Hopefully this post helps you understand WIP capability on Windows 10 version 1703 devices (and later) that are not enrolled into MDM (MAM-WE) using policy created in Intune in Azure. I think we'll see more happening in this space in the coming months, hopefully with native reporting in Azure along with selective wipe.

Until next time, adios.

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Great article, very clear!
One thing I`m wandering, is it possible to block devices which don`t use WIP?
I have been playing with WIP, but Windows 10 (and older) devices are still able to access all the files even if they don`t use WIP. So I`m looking for some setting/ policy to force WIP.


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Great article, very clear! 

thanks !

can you explain what you mean by 'devices which don't use WIP', once you've removed the user account from Access work or school, then the protected data is revoked as shown in my screenshot above

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16 hours ago, anyweb said:

Great article, very clear! 

thanks !

can you explain what you mean by 'devices which don't use WIP', once you've removed the user account from Access work or school, then the protected data is revoked as shown in my screenshot above

Yes, that part is clear :)

I want to create some sort of MAM solution for windows 10 devices as we can do for Android and iOS;
Block all the Windows devices that don`t support WIP (Win7, 8.1 etc) and if the user is using Windows 10, but doesn`t register his device (and WIP is not deployed), that device is also blocked.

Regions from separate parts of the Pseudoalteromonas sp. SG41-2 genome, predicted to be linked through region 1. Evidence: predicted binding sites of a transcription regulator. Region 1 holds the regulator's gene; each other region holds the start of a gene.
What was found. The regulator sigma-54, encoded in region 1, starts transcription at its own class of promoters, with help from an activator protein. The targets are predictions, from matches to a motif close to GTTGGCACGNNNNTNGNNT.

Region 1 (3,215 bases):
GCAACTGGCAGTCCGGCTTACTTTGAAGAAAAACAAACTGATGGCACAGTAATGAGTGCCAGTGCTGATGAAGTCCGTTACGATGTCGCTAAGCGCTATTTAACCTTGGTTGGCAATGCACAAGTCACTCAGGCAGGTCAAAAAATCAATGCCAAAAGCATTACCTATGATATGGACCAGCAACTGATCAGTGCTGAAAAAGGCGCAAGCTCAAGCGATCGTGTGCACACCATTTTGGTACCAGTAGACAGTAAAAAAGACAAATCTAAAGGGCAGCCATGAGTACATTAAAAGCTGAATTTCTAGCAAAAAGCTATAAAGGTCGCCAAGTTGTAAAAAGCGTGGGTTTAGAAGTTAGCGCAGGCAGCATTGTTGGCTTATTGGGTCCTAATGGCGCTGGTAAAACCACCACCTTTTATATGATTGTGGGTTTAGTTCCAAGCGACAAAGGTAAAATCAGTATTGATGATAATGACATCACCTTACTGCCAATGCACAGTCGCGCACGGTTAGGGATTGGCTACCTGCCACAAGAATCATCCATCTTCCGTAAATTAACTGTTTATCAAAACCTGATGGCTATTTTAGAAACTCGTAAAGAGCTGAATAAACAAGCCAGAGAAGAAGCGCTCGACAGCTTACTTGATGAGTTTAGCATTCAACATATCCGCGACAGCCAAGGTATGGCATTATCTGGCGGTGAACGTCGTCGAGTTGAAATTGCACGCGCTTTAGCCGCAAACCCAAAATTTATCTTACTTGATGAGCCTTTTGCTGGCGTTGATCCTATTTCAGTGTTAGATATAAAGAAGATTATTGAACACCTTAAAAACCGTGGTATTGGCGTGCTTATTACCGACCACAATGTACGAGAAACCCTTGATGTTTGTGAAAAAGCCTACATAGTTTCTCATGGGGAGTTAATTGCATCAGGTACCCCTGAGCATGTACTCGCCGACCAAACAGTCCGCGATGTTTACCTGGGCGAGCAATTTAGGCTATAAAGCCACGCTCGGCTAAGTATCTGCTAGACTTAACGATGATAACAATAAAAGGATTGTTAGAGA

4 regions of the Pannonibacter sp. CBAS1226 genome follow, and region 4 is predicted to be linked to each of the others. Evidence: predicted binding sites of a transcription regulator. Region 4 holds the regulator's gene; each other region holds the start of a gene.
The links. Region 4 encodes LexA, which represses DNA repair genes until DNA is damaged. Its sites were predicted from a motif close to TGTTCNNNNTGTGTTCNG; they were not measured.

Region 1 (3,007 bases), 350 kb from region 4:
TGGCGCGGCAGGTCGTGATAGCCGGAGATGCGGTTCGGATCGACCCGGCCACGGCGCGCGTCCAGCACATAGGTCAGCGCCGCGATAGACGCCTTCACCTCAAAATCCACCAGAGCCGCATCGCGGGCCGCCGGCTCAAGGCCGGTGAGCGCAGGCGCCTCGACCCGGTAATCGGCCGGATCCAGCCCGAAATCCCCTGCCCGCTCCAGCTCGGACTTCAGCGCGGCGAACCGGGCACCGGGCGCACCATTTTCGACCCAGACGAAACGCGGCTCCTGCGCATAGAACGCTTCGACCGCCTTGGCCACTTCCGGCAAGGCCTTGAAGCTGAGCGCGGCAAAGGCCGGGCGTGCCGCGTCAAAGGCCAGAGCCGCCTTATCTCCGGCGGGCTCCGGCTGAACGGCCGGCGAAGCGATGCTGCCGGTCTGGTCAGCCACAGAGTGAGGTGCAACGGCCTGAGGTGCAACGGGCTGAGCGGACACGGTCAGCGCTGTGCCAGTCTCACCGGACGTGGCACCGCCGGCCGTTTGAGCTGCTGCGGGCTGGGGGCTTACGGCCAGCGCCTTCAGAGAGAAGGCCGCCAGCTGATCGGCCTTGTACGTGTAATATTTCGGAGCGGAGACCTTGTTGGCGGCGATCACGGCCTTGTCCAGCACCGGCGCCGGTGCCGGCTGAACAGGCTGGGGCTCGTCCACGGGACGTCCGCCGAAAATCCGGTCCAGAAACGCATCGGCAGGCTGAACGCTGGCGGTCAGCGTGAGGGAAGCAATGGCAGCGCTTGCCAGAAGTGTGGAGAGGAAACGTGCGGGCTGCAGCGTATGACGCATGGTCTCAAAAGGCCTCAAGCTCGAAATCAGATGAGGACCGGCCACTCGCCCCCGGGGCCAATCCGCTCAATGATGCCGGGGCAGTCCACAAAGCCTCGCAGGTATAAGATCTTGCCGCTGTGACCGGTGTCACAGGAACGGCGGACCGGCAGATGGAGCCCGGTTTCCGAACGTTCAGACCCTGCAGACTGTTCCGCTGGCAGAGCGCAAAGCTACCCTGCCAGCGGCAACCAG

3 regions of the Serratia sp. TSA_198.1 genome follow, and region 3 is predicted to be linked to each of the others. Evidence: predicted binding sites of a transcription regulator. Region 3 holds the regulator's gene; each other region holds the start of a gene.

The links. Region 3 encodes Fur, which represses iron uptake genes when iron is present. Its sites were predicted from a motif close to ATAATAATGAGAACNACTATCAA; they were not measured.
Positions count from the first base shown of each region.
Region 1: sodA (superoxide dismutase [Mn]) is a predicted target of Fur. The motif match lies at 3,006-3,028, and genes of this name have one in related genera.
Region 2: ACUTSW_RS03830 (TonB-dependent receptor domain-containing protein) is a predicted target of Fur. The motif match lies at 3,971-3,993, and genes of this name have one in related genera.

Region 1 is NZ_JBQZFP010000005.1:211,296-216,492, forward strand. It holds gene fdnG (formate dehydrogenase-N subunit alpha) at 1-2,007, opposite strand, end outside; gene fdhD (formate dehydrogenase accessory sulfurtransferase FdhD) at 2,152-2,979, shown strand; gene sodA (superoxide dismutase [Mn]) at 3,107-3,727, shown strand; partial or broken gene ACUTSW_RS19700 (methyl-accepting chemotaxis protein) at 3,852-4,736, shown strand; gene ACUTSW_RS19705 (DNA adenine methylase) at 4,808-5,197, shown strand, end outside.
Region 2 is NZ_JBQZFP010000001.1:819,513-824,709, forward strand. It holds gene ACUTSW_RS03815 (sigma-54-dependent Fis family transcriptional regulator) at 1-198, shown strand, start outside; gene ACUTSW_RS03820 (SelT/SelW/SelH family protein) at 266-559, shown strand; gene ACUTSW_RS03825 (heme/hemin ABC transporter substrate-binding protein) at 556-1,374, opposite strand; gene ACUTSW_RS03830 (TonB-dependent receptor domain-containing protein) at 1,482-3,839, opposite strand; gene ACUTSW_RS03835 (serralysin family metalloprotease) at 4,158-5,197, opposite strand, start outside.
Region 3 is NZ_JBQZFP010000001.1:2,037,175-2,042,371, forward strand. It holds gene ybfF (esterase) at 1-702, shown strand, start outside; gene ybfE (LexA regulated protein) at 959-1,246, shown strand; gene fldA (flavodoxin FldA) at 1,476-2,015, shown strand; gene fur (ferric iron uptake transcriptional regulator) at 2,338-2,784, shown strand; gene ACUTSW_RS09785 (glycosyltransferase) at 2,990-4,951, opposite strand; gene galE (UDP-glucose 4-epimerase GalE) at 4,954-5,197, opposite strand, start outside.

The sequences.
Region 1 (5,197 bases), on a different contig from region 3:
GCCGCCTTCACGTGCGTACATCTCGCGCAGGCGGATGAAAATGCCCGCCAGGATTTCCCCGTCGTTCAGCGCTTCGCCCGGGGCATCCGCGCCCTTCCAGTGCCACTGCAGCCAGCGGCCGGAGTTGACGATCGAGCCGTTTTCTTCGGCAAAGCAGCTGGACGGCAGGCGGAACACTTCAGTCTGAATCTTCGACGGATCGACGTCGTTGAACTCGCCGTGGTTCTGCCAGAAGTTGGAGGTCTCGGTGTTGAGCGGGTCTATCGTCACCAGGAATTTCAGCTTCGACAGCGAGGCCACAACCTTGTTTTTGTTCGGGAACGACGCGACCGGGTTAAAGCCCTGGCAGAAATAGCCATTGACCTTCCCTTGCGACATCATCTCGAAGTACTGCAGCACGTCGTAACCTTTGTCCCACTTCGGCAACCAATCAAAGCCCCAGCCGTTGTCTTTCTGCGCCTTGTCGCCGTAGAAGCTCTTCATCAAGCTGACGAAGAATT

I have created a WIP policy, but when I use a Win10 device (version 1703) and don`t register it, I can still access the data without the WIP policy being applied.

Is something possible?

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ok then you'd need to look at Azure Information Protection instead and secure the documents themselves and it's based on the identity to decide if you have access or not...

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This is a really good, and clear article. There is one thing missing, and that's the question of what happens when a WIP policy is assigned to a group, and group members are too lazy to register the device when asked - there is nothing that forces them to register or prevents the user from continuing to access resources. If the answer is conditional access, and I see that being mentioned elsewhere, why is their never an explanation of how to do that in a way that triggers a user prompt to register the device? But otherwise blocks their access?